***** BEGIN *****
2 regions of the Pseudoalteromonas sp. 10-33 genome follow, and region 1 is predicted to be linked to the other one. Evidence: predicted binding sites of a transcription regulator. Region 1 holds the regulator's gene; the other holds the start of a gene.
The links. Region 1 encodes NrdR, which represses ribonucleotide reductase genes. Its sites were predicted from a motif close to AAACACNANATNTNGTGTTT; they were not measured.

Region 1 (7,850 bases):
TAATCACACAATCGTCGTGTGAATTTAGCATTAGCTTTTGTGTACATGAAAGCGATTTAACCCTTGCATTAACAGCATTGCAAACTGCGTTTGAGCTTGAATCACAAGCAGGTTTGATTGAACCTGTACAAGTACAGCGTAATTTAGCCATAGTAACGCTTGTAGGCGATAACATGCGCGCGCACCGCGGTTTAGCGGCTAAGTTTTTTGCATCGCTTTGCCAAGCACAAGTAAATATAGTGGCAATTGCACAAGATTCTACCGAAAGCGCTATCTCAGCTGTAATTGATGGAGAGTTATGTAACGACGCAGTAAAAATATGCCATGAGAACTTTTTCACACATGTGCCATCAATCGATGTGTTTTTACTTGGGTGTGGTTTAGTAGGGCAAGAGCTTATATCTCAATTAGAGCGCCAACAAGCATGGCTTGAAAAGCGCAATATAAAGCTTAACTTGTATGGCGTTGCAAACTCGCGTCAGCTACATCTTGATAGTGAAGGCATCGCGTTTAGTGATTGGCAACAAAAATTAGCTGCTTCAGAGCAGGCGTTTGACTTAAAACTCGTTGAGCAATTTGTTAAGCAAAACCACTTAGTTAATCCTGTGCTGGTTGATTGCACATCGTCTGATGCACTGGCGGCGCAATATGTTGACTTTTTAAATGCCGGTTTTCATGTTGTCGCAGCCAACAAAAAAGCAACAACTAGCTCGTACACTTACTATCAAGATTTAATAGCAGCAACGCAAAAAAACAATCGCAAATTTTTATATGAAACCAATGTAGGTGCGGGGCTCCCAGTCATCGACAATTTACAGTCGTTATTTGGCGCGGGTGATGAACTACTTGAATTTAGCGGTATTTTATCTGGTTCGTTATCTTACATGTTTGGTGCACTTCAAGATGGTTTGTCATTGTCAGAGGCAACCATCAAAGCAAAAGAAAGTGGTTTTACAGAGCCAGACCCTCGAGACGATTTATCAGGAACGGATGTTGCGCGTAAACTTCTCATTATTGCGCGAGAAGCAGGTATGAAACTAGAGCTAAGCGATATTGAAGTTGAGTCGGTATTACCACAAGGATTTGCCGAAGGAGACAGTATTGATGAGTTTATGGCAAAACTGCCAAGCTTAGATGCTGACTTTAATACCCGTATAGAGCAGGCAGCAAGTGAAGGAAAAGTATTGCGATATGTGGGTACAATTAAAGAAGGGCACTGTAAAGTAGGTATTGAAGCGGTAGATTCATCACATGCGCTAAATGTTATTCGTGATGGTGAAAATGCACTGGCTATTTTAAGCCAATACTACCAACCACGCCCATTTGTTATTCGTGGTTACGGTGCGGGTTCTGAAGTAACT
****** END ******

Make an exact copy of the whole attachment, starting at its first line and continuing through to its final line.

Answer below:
2 regions of the Pseudoalteromonas sp. 10-33 genome follow, and region 1 is predicted to be linked to the other one. Evidence: predicted binding sites of a transcription regulator. Region 1 holds the regulator's gene; the other holds the start of a gene.
The links. Region 1 encodes NrdR, which represses ribonucleotide reductase genes. Its sites were predicted from a motif close to AAACACNANATNTNGTGTTT; they were not measured.

Region 1 (7,850 bases):
TAATCACACAATCGTCGTGTGAATTTAGCATTAGCTTTTGTGTACATGAAAGCGATTTAACCCTTGCATTAACAGCATTGCAAACTGCGTTTGAGCTTGAATCACAAGCAGGTTTGATTGAACCTGTACAAGTACAGCGTAATTTAGCCATAGTAACGCTTGTAGGCGATAACATGCGCGCGCACCGCGGTTTAGCGGCTAAGTTTTTTGCATCGCTTTGCCAAGCACAAGTAAATATAGTGGCAATTGCACAAGATTCTACCGAAAGCGCTATCTCAGCTGTAATTGATGGAGAGTTATGTAACGACGCAGTAAAAATATGCCATGAGAACTTTTTCACACATGTGCCATCAATCGATGTGTTTTTACTTGGGTGTGGTTTAGTAGGGCAAGAGCTTATATCTCAATTAGAGCGCCAACAAGCATGGCTTGAAAAGCGCAATATAAAGCTTAACTTGTATGGCGTTGCAAACTCGCGTCAGCTACATCTTGATAGTGAAGGCATCGCGTTTAGTGATTGGCAACAAAAATTAGCTGCTTCAGAGCAGGCGTTTGACTTAAAACTCGTTGAGCAATTTGTTAAGCAAAACCACTTAGTTAATCCTGTGCTGGTTGATTGCACATCGTCTGATGCACTGGCGGCGCAATATGTTGACTTTTTAAATGCCGGTTTTCATGTTGTCGCAGCCAACAAAAAAGCAACAACTAGCTCGTACACTTACTATCAAGATTTAATAGCAGCAACGCAAAAAAACAATCGCAAATTTTTATATGAAACCAATGTAGGTGCGGGGCTCCCAGTCATCGACAATTTACAGTCGTTATTTGGCGCGGGTGATGAACTACTTGAATTTAGCGGTATTTTATCTGGTTCGTTATCTTACATGTTTGGTGCACTTCAAGATGGTTTGTCATTGTCAGAGGCAACCATCAAAGCAAAAGAAAGTGGTTTTACAGAGCCAGACCCTCGAGACGATTTATCAGGAACGGATGTTGCGCGTAAACTTCTCATTATTGCGCGAGAAGCAGGTATGAAACTAGAGCTAAGCGATATTGAAGTTGAGTCGGTATTACCACAAGGATTTGCCGAAGGAGACAGTATTGATGAGTTTATGGCAAAACTGCCAAGCTTAGATGCTGACTTTAATACCCGTATAGAGCAGGCAGCAAGTGAAGGAAAAGTATTGCGATATGTGGGTACAATTAAAGAAGGGCACTGTAAAGTAGGTATTGAAGCGGTAGATTCATCACATGCGCTAAATGTTATTCGTGATGGTGAAAATGCACTGGCTATTTTAAGCCAATACTACCAACCACGCCCATTTGTTATTCGTGGTTACGGTGCGGGTTCTGAAGTAACT